Taking Back Control with a Living Trust
In the fall of 1990, some thirty plus years ago, your writer first heard of the proposition that if you set up a living trust your estate doesn't have to go to court to settle – the so-called probate proceeding for wills. Having spent the previous eleven years as a litigation attorney, and having faced numerous problems probating wills, this sounded too good to be true.
At the time, some of the best estate planning lawyers were in Florida. Perhaps you can guess why. In any event, off I went to Florida to train as an estate planning lawyer and, upon returning, closed the litigation practice and founded Ettinger Law Firm in April 1991, to keep people just like you, dear reader, out of probate court.
The reason I was so excited about the living trust, and continue to be so to this day, is the concept of taking back control from the courts and government and giving it back to you and your family. After all, who doesn't want control over their affairs?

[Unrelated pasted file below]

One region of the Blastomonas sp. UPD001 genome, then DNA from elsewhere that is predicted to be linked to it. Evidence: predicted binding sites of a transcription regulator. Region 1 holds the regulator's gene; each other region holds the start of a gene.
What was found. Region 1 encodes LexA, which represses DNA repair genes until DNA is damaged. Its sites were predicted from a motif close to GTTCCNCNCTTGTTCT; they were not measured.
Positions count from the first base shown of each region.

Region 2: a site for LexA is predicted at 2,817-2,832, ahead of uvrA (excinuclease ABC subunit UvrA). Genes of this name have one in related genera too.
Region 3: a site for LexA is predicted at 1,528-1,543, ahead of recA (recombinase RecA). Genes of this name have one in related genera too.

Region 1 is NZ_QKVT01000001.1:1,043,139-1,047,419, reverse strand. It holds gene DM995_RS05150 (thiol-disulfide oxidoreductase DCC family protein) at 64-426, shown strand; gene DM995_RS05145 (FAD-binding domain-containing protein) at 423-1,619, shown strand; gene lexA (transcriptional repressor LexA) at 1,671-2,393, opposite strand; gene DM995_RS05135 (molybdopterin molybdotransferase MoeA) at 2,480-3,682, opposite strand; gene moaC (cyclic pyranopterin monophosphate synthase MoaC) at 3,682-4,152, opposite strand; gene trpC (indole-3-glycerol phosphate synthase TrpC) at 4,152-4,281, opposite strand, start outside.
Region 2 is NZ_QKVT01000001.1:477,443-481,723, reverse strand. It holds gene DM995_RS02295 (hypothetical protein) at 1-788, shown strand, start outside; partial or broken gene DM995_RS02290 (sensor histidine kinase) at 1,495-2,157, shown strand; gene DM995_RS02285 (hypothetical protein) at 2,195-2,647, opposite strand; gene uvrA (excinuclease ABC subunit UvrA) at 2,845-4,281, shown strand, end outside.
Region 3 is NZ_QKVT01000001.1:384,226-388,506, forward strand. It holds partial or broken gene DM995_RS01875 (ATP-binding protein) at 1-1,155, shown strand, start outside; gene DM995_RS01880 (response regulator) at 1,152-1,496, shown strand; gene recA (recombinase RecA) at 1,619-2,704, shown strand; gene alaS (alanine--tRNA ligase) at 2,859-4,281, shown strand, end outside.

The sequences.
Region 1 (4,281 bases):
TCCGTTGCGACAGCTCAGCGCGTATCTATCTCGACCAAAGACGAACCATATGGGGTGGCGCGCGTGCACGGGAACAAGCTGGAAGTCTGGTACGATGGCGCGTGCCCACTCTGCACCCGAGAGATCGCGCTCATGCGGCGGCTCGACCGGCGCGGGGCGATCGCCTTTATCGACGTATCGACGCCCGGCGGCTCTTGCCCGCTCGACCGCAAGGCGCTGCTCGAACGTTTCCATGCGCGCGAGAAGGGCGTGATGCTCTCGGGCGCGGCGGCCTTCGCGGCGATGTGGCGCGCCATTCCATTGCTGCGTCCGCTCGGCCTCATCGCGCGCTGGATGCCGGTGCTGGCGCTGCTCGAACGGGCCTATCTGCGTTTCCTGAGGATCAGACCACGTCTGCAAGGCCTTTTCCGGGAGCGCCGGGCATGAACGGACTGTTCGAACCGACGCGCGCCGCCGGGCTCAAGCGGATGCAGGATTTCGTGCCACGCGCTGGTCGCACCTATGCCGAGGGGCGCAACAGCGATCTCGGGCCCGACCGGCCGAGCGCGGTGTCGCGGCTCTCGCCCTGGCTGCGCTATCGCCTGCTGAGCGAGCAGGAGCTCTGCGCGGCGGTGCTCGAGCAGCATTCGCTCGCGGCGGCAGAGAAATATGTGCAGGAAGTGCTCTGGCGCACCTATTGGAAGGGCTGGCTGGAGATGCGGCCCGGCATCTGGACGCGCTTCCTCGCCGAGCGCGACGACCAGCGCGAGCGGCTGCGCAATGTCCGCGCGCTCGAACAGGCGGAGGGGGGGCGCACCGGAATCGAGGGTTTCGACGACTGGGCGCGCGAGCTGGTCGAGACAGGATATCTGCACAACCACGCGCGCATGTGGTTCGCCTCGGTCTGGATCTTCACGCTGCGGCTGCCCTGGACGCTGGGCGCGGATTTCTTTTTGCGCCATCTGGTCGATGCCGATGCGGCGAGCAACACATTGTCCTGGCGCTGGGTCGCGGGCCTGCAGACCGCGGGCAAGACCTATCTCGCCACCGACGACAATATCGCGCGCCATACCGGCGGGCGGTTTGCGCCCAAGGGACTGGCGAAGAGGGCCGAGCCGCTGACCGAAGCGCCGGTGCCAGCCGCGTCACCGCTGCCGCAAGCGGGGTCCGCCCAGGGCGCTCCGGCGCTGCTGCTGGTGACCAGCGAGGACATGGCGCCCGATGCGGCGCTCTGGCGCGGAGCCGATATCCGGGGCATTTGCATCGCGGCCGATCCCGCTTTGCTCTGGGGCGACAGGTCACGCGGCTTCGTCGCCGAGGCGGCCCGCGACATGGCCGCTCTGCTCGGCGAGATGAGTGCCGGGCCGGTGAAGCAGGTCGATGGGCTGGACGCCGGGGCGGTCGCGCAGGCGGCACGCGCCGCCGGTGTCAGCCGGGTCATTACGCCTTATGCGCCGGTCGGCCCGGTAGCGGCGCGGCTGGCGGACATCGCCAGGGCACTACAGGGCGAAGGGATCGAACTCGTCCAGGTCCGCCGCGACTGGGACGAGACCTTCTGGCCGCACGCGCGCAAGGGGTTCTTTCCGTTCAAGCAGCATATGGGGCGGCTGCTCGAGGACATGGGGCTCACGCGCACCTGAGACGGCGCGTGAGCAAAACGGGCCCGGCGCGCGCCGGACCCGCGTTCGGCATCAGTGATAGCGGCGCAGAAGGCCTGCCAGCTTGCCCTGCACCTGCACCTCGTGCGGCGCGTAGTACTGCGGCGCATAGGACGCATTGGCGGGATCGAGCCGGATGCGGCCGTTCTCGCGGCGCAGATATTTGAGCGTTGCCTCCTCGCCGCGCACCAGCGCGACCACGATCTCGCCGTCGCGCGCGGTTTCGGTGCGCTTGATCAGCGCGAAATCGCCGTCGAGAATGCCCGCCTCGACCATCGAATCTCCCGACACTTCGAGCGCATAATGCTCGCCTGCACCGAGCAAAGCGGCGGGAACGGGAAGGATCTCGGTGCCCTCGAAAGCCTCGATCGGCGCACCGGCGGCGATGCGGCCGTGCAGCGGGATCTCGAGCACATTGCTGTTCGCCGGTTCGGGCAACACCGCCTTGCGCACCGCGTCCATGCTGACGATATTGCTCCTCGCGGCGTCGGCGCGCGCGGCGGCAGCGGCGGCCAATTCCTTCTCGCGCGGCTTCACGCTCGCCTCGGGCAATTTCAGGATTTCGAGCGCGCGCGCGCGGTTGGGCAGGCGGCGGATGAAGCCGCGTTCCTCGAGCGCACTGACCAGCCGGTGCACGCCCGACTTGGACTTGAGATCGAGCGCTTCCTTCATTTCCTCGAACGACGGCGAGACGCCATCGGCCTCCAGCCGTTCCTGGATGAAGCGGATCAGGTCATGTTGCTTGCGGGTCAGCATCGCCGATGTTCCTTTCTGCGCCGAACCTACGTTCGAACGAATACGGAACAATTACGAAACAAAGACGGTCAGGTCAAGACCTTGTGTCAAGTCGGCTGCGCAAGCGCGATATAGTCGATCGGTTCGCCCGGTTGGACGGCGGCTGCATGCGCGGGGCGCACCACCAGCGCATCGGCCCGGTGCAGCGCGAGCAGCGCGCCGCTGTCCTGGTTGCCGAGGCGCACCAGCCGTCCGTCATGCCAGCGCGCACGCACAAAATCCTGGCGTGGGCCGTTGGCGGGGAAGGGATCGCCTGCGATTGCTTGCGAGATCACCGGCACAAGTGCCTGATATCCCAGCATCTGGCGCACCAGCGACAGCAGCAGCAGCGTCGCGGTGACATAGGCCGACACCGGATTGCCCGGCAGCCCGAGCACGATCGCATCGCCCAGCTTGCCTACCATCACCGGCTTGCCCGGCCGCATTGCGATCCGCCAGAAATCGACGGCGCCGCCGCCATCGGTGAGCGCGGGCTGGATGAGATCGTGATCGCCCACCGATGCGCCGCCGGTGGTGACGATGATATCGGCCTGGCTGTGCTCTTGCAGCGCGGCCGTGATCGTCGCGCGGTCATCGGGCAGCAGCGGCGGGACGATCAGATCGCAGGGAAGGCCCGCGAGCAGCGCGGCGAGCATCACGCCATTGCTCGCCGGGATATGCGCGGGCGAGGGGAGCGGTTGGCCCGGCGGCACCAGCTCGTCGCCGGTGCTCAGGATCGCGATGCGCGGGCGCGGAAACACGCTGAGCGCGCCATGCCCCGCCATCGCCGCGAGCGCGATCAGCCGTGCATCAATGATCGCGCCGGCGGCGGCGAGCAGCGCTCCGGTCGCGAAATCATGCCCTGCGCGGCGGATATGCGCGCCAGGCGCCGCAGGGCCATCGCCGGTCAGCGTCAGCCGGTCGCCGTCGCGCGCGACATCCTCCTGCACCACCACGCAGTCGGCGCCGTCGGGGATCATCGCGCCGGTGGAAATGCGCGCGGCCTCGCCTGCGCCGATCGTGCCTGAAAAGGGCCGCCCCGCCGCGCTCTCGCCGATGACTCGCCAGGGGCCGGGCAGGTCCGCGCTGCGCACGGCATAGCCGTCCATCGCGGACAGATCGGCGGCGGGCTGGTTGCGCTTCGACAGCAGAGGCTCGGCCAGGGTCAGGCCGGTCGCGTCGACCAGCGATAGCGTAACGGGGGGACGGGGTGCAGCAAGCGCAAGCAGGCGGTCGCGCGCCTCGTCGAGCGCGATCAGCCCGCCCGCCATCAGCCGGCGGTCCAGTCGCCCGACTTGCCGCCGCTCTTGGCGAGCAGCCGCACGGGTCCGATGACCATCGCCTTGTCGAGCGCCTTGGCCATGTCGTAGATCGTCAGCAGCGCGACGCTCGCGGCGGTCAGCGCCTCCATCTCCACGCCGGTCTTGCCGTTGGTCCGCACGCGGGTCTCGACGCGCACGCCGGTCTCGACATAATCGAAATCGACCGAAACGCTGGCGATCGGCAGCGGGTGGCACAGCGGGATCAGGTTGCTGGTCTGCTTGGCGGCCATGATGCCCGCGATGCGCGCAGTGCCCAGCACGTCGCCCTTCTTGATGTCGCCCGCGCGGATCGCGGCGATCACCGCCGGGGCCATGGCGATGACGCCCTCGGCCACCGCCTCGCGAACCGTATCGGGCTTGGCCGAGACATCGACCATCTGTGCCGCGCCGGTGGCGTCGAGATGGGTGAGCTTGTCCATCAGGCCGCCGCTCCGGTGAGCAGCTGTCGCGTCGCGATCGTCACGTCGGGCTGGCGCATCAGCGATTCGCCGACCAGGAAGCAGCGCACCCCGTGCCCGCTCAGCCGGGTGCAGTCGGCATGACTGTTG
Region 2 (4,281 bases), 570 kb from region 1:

When you go to court, who's in charge? The judge, right? Now tell me, does the judge always act in your best interest? Does the judge ever make a mistake? And when the judge says jump, you know what the answer is!
Not only do you pay considerably for this privilege, but it can take many months and often years to complete the probate court proceeding. Meantime, houses cannot be sold, bank accounts accessed, or investment portfolios managed – at least without the judge's permission which involves additional time and resources to request. Of course, that permission may be denied as well.
With a living trust, your trustee (formerly your "executor" under the will) may act immediately upon death to sell the house, pay the bills and handle the investments – no permission required! An additional benefit is, in the event you become unable to handle your affairs later in life, your trustee may take over by simply getting a letter from your doctor showing you are incapacitated.
Essentially then, a living trust gives you back control.